Trnitá Multifunctional Building, Brno
|Team:||Miroslava Blechová, Kateřina Eiermannová, Jan Foltýnek, Marián Kleiman, Pavel Mahovský, Petr Pelčák, Petr Uhrín|
|Investor:||Moravská stavební – INVEST, a.s.|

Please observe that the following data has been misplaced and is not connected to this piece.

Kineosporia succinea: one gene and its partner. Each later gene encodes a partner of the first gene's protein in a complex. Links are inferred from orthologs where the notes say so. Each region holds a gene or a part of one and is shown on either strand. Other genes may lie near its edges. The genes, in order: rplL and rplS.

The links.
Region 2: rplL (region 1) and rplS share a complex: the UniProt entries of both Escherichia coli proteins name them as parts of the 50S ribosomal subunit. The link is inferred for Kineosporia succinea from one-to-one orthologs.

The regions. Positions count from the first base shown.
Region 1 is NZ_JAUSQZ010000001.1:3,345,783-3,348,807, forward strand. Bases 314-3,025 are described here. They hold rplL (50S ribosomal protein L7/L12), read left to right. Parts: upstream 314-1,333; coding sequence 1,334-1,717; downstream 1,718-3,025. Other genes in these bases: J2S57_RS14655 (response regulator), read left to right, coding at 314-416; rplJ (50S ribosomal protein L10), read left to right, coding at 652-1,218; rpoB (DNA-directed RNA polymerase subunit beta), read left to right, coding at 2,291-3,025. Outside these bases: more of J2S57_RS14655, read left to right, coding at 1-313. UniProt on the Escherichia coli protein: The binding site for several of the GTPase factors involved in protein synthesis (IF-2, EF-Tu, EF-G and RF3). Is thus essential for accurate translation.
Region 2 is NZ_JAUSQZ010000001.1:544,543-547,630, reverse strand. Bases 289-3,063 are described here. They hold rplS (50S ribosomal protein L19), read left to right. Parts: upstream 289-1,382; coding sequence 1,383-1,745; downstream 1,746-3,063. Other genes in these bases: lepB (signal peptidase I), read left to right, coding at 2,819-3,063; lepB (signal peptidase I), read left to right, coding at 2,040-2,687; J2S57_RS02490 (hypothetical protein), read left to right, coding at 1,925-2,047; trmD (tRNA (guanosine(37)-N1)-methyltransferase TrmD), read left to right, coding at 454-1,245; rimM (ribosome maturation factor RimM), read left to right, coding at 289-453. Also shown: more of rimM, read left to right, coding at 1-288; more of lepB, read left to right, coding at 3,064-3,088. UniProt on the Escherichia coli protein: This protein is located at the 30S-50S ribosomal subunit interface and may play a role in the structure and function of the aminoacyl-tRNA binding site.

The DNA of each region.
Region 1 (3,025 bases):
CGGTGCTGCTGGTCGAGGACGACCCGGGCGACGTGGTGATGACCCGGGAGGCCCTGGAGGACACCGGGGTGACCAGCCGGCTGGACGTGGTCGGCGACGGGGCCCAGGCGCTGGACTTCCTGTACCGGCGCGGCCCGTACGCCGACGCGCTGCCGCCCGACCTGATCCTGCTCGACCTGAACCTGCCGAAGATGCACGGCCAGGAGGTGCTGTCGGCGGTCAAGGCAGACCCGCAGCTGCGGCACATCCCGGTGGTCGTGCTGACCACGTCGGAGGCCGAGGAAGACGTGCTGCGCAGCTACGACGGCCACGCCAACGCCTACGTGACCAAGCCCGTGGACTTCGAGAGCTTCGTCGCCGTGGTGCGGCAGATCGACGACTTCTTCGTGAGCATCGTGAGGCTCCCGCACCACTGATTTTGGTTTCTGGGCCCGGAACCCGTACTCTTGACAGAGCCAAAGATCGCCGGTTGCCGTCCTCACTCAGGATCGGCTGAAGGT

This is the completion of a gap site in the construction of the Trnitá block. The building was originally part of the block project and was designed as an administrative building. The ongoing zoning proceedings for the entire block were stopped after the judicial annulment of the Brno City Zoning Plan Update in January 2015. Therefore it had to be removed from the project and permitted separately only based on the Zoning Plan Amendment adopted in 2020. As a result of Covid-19, which slowed the development of administrative buildings in our country, it was redesigned in a flash (even as some construction was underway) as a multifunctional building, with retail on the ground floor, offices on the 1st floor and housing and accommodation in the remainder of the building. Its original mass had to be preserved and linked to the underground garage, including a staircase that had already been built as part of the ongoing realisation of the block. We, therefore, designed a classic multifunctional townhouse with 130 apartments/studios fitting the shape, size, volume and modulation of the administration structure (and the small depth of the street section in particular). Due to the lower structural height of the apartments, one storey and balconies were added to the frontage, and overall it acquired the new appearance of a residential building, including a revised surface. The original “office” strips of matte-black brick cladding have given way to “residential” glazed, i.e. shiny and vividly coloured, dark green ones (as a counterpart to red, both in the colour circle, and vis-a-vis the brick facade of Vaňkovka in street opposite). The terrazzo cladding of the commercial plinth is also green. The street tract has directly lit hallways. The smaller apartments in the courtyard wing are both practical and comfortable, and above all, are generously exposed through large windows and wide balconies to the tranquility of the residential courtyard. Thus came an unequivocal answer to the frequent question about whether and how the coronavirus pandemic would change architecture.